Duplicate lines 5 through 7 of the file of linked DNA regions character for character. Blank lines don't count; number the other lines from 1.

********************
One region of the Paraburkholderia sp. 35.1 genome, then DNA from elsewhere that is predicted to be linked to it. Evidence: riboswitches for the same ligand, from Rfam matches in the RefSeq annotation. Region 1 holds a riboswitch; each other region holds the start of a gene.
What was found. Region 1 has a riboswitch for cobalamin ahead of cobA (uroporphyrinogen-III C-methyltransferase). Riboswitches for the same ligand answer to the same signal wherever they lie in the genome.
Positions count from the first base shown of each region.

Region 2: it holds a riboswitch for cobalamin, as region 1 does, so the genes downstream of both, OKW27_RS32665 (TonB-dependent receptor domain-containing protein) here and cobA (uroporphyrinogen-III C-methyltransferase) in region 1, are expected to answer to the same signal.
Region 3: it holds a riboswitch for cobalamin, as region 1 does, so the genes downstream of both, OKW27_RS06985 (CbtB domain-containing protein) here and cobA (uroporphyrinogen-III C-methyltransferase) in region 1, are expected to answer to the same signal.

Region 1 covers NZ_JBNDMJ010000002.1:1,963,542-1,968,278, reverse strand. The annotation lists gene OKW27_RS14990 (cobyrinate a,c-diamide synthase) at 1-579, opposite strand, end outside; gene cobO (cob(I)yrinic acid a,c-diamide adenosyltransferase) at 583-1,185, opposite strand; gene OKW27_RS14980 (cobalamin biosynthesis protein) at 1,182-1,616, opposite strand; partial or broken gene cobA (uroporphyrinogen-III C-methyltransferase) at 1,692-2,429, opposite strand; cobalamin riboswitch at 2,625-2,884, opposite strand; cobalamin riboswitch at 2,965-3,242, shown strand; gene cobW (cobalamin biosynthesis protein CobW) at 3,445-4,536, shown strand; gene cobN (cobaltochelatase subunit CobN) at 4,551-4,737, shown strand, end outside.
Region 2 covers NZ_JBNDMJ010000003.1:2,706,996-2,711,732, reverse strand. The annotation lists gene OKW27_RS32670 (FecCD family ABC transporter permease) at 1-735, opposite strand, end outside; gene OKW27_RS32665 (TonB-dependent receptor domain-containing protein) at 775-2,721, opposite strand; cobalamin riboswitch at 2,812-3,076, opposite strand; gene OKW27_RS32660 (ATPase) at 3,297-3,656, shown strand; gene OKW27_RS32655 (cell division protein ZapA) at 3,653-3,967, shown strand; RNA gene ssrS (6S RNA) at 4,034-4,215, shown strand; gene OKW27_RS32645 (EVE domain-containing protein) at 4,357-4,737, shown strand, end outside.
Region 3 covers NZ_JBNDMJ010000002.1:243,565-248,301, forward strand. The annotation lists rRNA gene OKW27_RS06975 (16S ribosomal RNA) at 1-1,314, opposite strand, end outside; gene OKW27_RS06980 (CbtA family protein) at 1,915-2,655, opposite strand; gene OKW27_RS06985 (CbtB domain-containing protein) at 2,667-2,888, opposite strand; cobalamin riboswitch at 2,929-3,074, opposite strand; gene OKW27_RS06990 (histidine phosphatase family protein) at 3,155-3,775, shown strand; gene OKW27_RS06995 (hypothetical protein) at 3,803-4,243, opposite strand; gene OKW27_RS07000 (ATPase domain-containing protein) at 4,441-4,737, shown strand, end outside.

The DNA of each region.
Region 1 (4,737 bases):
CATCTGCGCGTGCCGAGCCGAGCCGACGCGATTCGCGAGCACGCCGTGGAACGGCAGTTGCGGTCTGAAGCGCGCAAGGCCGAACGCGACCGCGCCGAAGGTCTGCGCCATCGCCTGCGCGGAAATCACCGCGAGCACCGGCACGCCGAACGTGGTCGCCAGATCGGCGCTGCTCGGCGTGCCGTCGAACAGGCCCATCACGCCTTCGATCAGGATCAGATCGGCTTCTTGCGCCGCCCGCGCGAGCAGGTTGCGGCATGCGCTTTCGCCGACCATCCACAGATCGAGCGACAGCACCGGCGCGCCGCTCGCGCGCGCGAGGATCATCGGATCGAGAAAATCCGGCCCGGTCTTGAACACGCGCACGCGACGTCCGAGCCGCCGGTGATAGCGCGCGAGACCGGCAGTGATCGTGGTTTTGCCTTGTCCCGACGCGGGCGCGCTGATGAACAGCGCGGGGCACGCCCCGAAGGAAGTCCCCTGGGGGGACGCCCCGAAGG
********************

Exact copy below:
Region 3: it holds a riboswitch for cobalamin, as region 1 does, so the genes downstream of both, OKW27_RS06985 (CbtB domain-containing protein) here and cobA (uroporphyrinogen-III C-methyltransferase) in region 1, are expected to answer to the same signal.

Region 1 covers NZ_JBNDMJ010000002.1:1,963,542-1,968,278, reverse strand. The annotation lists gene OKW27_RS14990 (cobyrinate a,c-diamide synthase) at 1-579, opposite strand, end outside; gene cobO (cob(I)yrinic acid a,c-diamide adenosyltransferase) at 583-1,185, opposite strand; gene OKW27_RS14980 (cobalamin biosynthesis protein) at 1,182-1,616, opposite strand; partial or broken gene cobA (uroporphyrinogen-III C-methyltransferase) at 1,692-2,429, opposite strand; cobalamin riboswitch at 2,625-2,884, opposite strand; cobalamin riboswitch at 2,965-3,242, shown strand; gene cobW (cobalamin biosynthesis protein CobW) at 3,445-4,536, shown strand; gene cobN (cobaltochelatase subunit CobN) at 4,551-4,737, shown strand, end outside.
Region 2 covers NZ_JBNDMJ010000003.1:2,706,996-2,711,732, reverse strand. The annotation lists gene OKW27_RS32670 (FecCD family ABC transporter permease) at 1-735, opposite strand, end outside; gene OKW27_RS32665 (TonB-dependent receptor domain-containing protein) at 775-2,721, opposite strand; cobalamin riboswitch at 2,812-3,076, opposite strand; gene OKW27_RS32660 (ATPase) at 3,297-3,656, shown strand; gene OKW27_RS32655 (cell division protein ZapA) at 3,653-3,967, shown strand; RNA gene ssrS (6S RNA) at 4,034-4,215, shown strand; gene OKW27_RS32645 (EVE domain-containing protein) at 4,357-4,737, shown strand, end outside.